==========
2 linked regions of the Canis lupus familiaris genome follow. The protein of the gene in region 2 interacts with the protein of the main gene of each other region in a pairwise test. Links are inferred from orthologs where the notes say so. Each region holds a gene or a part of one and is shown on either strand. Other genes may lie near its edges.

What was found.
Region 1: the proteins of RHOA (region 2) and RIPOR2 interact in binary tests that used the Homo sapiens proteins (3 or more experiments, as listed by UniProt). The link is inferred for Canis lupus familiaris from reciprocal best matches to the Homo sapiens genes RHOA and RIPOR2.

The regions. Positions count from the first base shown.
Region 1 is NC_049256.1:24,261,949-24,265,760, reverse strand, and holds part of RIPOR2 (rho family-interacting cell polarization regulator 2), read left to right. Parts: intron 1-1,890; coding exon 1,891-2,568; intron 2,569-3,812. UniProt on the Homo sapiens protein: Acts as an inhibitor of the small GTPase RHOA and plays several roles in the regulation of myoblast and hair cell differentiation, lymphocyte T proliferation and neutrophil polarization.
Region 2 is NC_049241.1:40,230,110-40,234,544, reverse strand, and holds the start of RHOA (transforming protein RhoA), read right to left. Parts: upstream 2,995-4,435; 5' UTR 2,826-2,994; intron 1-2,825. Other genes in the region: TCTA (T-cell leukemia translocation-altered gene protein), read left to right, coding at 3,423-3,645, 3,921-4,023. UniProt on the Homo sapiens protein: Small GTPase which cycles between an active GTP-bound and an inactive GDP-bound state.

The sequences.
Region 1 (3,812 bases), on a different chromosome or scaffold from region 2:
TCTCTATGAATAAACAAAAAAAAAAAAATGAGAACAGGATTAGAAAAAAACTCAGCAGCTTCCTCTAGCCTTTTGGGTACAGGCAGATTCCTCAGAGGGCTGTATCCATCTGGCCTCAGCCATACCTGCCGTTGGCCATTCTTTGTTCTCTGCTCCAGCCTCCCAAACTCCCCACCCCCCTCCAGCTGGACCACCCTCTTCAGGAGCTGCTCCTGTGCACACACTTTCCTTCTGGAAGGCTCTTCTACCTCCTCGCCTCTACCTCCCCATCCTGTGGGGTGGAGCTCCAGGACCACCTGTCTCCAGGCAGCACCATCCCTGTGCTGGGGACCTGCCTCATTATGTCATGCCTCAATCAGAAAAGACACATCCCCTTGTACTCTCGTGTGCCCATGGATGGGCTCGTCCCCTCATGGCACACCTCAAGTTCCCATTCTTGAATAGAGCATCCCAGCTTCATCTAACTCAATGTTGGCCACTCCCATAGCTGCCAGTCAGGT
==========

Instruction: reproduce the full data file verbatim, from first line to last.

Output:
2 linked regions of the Canis lupus familiaris genome follow. The protein of the gene in region 2 interacts with the protein of the main gene of each other region in a pairwise test. Links are inferred from orthologs where the notes say so. Each region holds a gene or a part of one and is shown on either strand. Other genes may lie near its edges.

What was found.
Region 1: the proteins of RHOA (region 2) and RIPOR2 interact in binary tests that used the Homo sapiens proteins (3 or more experiments, as listed by UniProt). The link is inferred for Canis lupus familiaris from reciprocal best matches to the Homo sapiens genes RHOA and RIPOR2.

The regions. Positions count from the first base shown.
Region 1 is NC_049256.1:24,261,949-24,265,760, reverse strand, and holds part of RIPOR2 (rho family-interacting cell polarization regulator 2), read left to right. Parts: intron 1-1,890; coding exon 1,891-2,568; intron 2,569-3,812. UniProt on the Homo sapiens protein: Acts as an inhibitor of the small GTPase RHOA and plays several roles in the regulation of myoblast and hair cell differentiation, lymphocyte T proliferation and neutrophil polarization.
Region 2 is NC_049241.1:40,230,110-40,234,544, reverse strand, and holds the start of RHOA (transforming protein RhoA), read right to left. Parts: upstream 2,995-4,435; 5' UTR 2,826-2,994; intron 1-2,825. Other genes in the region: TCTA (T-cell leukemia translocation-altered gene protein), read left to right, coding at 3,423-3,645, 3,921-4,023. UniProt on the Homo sapiens protein: Small GTPase which cycles between an active GTP-bound and an inactive GDP-bound state.

The sequences.
Region 1 (3,812 bases), on a different chromosome or scaffold from region 2:
TCTCTATGAATAAACAAAAAAAAAAAAATGAGAACAGGATTAGAAAAAAACTCAGCAGCTTCCTCTAGCCTTTTGGGTACAGGCAGATTCCTCAGAGGGCTGTATCCATCTGGCCTCAGCCATACCTGCCGTTGGCCATTCTTTGTTCTCTGCTCCAGCCTCCCAAACTCCCCACCCCCCTCCAGCTGGACCACCCTCTTCAGGAGCTGCTCCTGTGCACACACTTTCCTTCTGGAAGGCTCTTCTACCTCCTCGCCTCTACCTCCCCATCCTGTGGGGTGGAGCTCCAGGACCACCTGTCTCCAGGCAGCACCATCCCTGTGCTGGGGACCTGCCTCATTATGTCATGCCTCAATCAGAAAAGACACATCCCCTTGTACTCTCGTGTGCCCATGGATGGGCTCGTCCCCTCATGGCACACCTCAAGTTCCCATTCTTGAATAGAGCATCCCAGCTTCATCTAACTCAATGTTGGCCACTCCCATAGCTGCCAGTCAGGT